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Getting Started with DistrictBuilder

Tyler Gilcrest edited this page Sep 15, 2020 · 3 revisions

Getting Started with DistrictBuilder

Welcome to DistrictBuilder! We are excited to have you join our community of builders who are creating fair electoral maps that represent their communities. This guide will walk you through building your first district map.

In this Guide:

  1. Building your first map
  2. Adding people to your districts
  3. Reviewing the metrics
  4. Select a different geo-level
  5. Use the rectangle tool
  6. Switch districts

Building your first map

After you log into DistrictBuilder for the first time, you won’t have any maps in your account. Click “Create a map” to start building your first map.

Every map needs a Name, State, and Chamber. Let’s start by building districts for the US House of Representatives districts for Pennsylvania.

The State defines the boundary of our map and the chamber defines the number of districts. You can select from one of our preconfigured chambers, or create a Custom number of districts.

Adding people to your districts

Start by clicking on counties to begin adding population to your first district. Every time you click on a county it is added to the district you have selected. District 1 is always selected first by default.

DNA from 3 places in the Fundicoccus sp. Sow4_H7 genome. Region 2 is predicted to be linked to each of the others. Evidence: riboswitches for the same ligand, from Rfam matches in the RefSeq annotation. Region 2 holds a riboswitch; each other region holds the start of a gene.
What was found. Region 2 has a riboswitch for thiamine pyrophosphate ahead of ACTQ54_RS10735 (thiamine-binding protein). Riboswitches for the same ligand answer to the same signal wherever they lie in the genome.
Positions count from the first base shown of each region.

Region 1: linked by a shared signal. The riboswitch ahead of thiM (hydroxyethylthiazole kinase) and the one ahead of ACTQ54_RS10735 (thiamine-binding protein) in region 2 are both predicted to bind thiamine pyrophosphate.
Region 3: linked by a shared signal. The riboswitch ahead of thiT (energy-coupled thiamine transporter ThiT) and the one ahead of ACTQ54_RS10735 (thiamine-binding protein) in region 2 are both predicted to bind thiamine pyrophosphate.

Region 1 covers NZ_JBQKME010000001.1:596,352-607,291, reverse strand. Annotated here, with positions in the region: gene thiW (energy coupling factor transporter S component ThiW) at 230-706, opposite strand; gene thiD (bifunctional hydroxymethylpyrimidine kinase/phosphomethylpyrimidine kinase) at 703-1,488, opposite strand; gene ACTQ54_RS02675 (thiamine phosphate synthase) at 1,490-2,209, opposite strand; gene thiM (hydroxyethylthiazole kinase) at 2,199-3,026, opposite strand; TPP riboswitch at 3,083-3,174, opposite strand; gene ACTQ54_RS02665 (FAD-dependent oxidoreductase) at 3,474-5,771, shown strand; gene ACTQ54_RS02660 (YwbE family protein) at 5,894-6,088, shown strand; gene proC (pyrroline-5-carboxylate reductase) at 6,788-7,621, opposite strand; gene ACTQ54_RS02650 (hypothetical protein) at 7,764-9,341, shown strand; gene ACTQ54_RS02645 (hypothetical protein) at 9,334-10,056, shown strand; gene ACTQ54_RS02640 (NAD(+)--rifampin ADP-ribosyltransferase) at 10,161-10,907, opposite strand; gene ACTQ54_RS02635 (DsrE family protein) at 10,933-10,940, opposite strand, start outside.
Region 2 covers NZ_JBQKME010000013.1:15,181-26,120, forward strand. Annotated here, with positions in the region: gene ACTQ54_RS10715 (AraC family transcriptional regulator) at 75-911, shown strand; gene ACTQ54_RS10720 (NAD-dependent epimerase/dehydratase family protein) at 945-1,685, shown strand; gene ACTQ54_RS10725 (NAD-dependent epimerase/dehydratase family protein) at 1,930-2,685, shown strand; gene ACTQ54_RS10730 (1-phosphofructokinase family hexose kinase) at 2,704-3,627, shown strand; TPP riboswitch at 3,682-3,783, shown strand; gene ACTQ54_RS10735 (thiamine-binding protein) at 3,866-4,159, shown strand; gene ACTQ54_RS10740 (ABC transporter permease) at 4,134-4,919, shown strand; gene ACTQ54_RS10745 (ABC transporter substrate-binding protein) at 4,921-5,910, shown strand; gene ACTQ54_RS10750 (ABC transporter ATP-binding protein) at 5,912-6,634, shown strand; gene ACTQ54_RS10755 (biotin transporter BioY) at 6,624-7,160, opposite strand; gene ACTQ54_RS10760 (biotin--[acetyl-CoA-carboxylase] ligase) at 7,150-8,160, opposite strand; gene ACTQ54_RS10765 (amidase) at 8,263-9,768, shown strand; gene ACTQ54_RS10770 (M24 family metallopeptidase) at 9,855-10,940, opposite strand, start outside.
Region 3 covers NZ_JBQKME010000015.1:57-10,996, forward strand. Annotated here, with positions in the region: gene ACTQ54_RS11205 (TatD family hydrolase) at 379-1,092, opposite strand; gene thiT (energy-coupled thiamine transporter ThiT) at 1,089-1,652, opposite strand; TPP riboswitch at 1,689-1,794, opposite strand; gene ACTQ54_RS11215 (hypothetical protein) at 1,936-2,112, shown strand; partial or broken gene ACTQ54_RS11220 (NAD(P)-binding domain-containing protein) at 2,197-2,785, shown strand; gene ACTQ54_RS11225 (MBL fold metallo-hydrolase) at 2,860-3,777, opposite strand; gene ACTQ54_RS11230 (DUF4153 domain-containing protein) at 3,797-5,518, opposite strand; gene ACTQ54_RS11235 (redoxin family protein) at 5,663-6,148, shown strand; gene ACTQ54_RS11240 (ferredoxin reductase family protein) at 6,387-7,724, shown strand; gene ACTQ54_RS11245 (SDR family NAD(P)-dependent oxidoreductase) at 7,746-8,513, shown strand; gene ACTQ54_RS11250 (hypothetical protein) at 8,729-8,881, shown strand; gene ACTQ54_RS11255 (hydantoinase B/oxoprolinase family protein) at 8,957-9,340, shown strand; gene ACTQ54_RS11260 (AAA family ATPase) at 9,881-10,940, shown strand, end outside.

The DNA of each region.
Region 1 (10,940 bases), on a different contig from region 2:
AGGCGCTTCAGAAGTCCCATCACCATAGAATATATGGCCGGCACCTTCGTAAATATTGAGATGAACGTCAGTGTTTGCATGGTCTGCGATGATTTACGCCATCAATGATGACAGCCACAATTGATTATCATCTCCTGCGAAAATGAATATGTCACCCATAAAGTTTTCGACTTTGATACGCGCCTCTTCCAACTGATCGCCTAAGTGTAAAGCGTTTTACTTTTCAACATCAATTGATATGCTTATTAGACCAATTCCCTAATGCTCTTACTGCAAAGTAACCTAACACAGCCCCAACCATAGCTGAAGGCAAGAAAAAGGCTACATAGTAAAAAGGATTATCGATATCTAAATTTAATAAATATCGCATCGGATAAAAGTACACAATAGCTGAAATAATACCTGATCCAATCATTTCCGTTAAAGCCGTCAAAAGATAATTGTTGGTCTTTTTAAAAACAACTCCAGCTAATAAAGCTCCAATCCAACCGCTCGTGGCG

As you add counties, you can see the population of District 1 increase. Click “Accept” to save your changes to District 1. The counties you selected now turn green, matching the color of District 1, meaning they have been saved to District 1.

Reviewing the metrics

Take a look at the sidebar. District 1 now shows numbers for each column.

Each district is measured by the following metrics:

  • Population - The total number of people added to the district
  • Deviation - The difference between district population and the target population
  • Race - The breakdown of racial populations of the district
  • Compactness - How geometrically compact the district is (calculated using the Polsby-Popper formula)

As you build your districts, these metrics tell you about their characteristics. The primary requirement of a district is that it meets the target population. “Deviation” shows how close a district is to the target population. If a district reaches the exact target population, it will display a deviation of 0. All the other metrics can be used as guides depending on your goals in building your districts.

District 1 is still under population by 122,920 people. If you hover over Lawrence County, you can see it has a population of 91,108, which will get closer to the target.

Click on Lawrence county to see the changes it would make to District 1. The metrics for District 1 are green because you are adding population to the district. The district at the top of the list (District 𝞥) is the “Unassigned District.” This represents the areas and people that have not been assigned to any district yet. Population of the Unassigned District is red because you are reducing its population to add to District 1.

Here’s what our metric sidebar looks like before and after you select Lawrence County.